Many of you will be celebrating Christmas or Hanukkah this holiday season. I invite you to share the holiday tradition of my family, Kwanzaa. I had followed the tradition and participated in many community events for Kwanzaa but intentionally begin to choose it as the main focus of my holiday celebrations shortly before I married my beloved Morris. I found a wonderful summary of Kwanzaa’s principle and history by Holly Hartman which I have shared with you. I hope the information inspires you to host your own ceremony during the seven days of Kwanzaa or attend a Kwanzaa event in your community.

I thank everyone who visits my site and shares it with others. I look forward to an abundant, joyous and creative new year and I pray the same for you. Be blessed and Happy Kwanzaa from my heart to yours until 2015, PEACE.


The year 2014 will see the 48th annual Kwanzaa, the African American holiday celebrated from December 26 to January 1. It is estimated that some 18 million African Americans take part in Kwanzaa.

Kwanzaa is not a religious holiday, nor is it meant to replace Christmas. It was created by Dr. Maulana "Ron" Karenga, a professor of Black Studies, in 1966. At this time of great social change for African Americans, Karenga sought to design a celebration that would honor the values of ancient African cultures and inspire African Americans who were working for progress.

Kwanzaa is based on the year-end harvest festivals that have taken place throughout Africa for thousands of years. The name comes from the Swahili phrase "matunda ya kwanza," which means "first fruits of the harvest." Karenga chose a phrase from Swahili because the language is used by various peoples throughout Africa.

The Seven Principles (Nguzo Saba)
Each of the seven days of Kwanzaa honors a different principle. These principles are believed to have been key to building strong, productive families and communities in Africa. During Kwanzaa, celebrants greet each other with "Habari gani," or "What's the news?" The principles of Kwanzaa form the answers.

The Principles of Kwanzaa

Umoja (oo-MOH-ja)
Meaning: unity
Action: building a community that holds together

Kujichagulia (koo-jee-cha-goo-LEE-yah)
Meaning: self-determination
Action: speaking for yourself and making choices that benefit the community

ujima (oo-JEE-mah)
Meaning: collective work and responsibility
Action: helping others within the community

Ujamaa (oo-JAH-ma)
Meaning: cooperative economics
Action: supporting businesses that care about the community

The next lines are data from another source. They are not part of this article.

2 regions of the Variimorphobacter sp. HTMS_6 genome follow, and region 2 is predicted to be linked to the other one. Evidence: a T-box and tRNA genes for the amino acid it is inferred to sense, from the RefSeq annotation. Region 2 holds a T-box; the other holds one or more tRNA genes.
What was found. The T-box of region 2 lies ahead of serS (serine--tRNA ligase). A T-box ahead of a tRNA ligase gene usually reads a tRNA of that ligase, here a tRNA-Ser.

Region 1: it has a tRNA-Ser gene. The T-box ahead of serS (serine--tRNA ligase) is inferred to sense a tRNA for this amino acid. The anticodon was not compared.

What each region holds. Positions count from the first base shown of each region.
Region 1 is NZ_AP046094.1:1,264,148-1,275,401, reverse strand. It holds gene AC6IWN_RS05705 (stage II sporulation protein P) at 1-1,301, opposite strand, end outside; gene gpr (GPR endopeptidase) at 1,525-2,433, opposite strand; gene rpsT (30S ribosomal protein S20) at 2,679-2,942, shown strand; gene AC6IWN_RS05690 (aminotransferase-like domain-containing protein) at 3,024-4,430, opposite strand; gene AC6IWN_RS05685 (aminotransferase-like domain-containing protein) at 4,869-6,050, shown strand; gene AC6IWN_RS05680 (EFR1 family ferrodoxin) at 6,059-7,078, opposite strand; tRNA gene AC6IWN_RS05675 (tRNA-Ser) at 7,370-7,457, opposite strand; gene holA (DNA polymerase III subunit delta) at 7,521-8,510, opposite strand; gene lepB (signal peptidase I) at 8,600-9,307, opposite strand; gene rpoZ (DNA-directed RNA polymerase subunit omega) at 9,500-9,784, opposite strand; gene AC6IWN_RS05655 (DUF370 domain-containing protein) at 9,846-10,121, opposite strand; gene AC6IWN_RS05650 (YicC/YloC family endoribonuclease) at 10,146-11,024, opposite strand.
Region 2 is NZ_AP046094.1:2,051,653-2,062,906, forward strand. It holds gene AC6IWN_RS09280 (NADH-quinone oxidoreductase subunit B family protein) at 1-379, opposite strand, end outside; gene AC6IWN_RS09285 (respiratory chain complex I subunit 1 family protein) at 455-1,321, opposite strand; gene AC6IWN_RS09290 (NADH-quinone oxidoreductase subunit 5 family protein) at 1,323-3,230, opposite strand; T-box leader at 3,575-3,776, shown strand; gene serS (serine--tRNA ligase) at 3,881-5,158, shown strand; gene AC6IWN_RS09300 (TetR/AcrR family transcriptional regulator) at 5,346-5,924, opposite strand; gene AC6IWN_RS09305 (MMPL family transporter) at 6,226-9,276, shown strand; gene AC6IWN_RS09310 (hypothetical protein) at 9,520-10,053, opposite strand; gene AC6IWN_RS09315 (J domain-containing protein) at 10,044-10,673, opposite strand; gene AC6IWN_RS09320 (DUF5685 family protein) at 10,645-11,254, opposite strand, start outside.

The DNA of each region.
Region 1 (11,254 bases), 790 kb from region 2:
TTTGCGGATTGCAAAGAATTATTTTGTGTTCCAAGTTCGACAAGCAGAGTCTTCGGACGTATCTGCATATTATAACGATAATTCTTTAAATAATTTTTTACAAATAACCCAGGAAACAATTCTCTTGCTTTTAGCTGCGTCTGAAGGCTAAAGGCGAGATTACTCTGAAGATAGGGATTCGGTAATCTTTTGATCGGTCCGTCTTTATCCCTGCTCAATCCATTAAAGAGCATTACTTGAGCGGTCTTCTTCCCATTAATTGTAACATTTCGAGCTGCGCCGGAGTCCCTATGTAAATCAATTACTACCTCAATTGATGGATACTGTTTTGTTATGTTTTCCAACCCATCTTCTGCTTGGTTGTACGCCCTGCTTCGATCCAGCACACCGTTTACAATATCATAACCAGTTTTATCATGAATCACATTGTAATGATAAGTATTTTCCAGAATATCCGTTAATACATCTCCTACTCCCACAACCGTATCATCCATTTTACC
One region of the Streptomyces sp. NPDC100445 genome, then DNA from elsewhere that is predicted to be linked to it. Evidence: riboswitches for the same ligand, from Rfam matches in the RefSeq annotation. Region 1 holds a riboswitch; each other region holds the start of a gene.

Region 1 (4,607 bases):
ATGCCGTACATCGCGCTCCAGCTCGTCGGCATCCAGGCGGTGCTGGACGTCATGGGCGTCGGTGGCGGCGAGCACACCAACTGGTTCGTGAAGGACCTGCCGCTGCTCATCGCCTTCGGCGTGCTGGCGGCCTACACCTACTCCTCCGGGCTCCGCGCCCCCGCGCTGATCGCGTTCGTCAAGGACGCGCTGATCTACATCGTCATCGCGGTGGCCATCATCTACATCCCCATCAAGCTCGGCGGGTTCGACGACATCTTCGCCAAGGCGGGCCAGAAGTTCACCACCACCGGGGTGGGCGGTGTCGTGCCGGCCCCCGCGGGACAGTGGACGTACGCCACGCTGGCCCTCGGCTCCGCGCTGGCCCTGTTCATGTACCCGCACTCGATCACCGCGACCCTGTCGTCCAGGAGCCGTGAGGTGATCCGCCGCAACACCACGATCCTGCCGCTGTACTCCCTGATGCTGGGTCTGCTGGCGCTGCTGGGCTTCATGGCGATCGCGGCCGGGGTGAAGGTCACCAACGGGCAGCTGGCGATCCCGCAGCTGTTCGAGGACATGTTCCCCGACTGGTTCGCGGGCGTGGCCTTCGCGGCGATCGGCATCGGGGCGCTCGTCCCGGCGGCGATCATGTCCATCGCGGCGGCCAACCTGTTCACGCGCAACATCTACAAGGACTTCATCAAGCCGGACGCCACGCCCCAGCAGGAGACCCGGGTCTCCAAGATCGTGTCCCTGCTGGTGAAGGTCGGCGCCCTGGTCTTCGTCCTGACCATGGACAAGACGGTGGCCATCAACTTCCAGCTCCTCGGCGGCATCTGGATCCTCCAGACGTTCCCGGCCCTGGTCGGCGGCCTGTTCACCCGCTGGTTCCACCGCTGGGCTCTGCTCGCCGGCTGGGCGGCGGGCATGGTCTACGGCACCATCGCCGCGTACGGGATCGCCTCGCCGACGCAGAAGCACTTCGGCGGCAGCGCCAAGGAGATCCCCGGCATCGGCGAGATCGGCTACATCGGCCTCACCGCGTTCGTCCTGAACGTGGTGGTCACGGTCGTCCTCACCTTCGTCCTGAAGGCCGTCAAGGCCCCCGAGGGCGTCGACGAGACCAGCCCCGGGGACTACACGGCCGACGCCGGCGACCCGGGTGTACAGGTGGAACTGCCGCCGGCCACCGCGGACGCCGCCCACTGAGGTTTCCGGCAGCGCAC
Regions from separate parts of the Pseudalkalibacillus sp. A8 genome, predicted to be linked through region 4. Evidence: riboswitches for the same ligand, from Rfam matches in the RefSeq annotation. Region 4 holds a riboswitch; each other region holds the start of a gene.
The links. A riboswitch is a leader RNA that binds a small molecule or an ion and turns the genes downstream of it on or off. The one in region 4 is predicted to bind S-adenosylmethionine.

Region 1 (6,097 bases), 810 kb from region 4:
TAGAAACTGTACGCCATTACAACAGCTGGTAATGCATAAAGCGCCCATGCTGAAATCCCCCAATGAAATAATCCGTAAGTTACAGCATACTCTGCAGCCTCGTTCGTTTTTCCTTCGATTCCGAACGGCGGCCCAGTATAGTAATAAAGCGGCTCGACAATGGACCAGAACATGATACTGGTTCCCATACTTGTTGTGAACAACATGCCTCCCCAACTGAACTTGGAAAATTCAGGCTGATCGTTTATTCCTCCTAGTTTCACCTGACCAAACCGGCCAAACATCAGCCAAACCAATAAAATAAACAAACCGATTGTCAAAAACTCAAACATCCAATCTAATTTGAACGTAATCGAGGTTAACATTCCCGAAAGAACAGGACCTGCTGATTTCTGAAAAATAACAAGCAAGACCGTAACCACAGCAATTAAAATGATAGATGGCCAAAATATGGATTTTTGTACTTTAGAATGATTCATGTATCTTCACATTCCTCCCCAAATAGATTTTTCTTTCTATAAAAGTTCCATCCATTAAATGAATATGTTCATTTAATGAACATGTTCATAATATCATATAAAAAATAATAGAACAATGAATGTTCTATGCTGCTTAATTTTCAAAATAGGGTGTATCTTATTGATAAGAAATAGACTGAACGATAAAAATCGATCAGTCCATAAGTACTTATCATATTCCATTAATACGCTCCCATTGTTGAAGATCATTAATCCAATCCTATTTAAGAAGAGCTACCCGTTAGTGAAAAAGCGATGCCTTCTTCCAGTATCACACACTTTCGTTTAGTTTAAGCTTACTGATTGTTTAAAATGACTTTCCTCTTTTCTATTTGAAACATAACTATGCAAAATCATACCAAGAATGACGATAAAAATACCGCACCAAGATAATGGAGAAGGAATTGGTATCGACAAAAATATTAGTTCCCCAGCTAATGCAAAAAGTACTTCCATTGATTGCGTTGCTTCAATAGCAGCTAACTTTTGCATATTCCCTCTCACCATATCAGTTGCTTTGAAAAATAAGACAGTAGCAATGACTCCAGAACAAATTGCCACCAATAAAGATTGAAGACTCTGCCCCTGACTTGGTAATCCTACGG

Nia (nee-AH)
Meaning: a sense of purpose
Action: setting goals that benefit the community

Kuumba (koo-OOM-bah)
Meaning: creativity
Action: making the community better and more beautiful

Imani (ee-MAH-nee)
Meaning: faith
Action: believing that a better world can be created for communities now and in the future

Colorful Celebrations

Families gather for the great feast of karamu on December 31. Karamu may be held at a home, community center, or church. Celebrants enjoy traditional African dishes as well as those featuring ingredients Africans brought to the United States, such as sesame seeds (benne), peanuts (groundnuts), sweet potatoes, collard greens, and spicy sauces.

Especially at karamu, Kwanzaa is celebrated with red, black, and green. These three colors were important symbols in ancient Africa that gained new recognition through the efforts of Marcus Garvey's Black Nationalist movement. Green is for the fertile land of Africa; black is for the color of the people; and red is the for the blood that is shed in the struggle for freedom.

The Seven Symbols

Celebrants decorate with red, black, and green as well as African-style textiles and art. At the heart of Kwanzaa imagery, however, are the seven symbols.

The Seven Symbols of Kwanzaa

Kikombe cha umoja
Meaning: the unity cup
Action: Celebrants drink from this cup in honor of their African ancestors. Before drinking, each person says "harambee," or "let's pull together."

Meaning: the candleholder, which holds seven candles
Action: It said to symbolize stalks of corn that branch off to form new stalks, much as the human family is created.

Meaning: fruits, nuts, and vegetables
Action: These remind celebrants of the harvest fruits that nourished the people of Africa.

Mishumaa saba
Meaning: the seven candles that represent the seven principles
Action: A different candle is lit each day. Three candles on the left are green; three on the right are red; and in the middle is a black candle.

Meaning: mat
Action: The symbols of Kwanzaa are arranged on the mkeka, which may be made of straw or African cloth. It symbolizes the foundation upon which communities are built.

Vibunzi (plural, muhindi)
Meaning: ear of corn
Action: Traditionally, one ear of corn is placed on the mkeka for each child present.

Meaning: gifts
Action: Traditionally, educational and cultural gifts are given to children on January 1, the last day of Kwanzaa.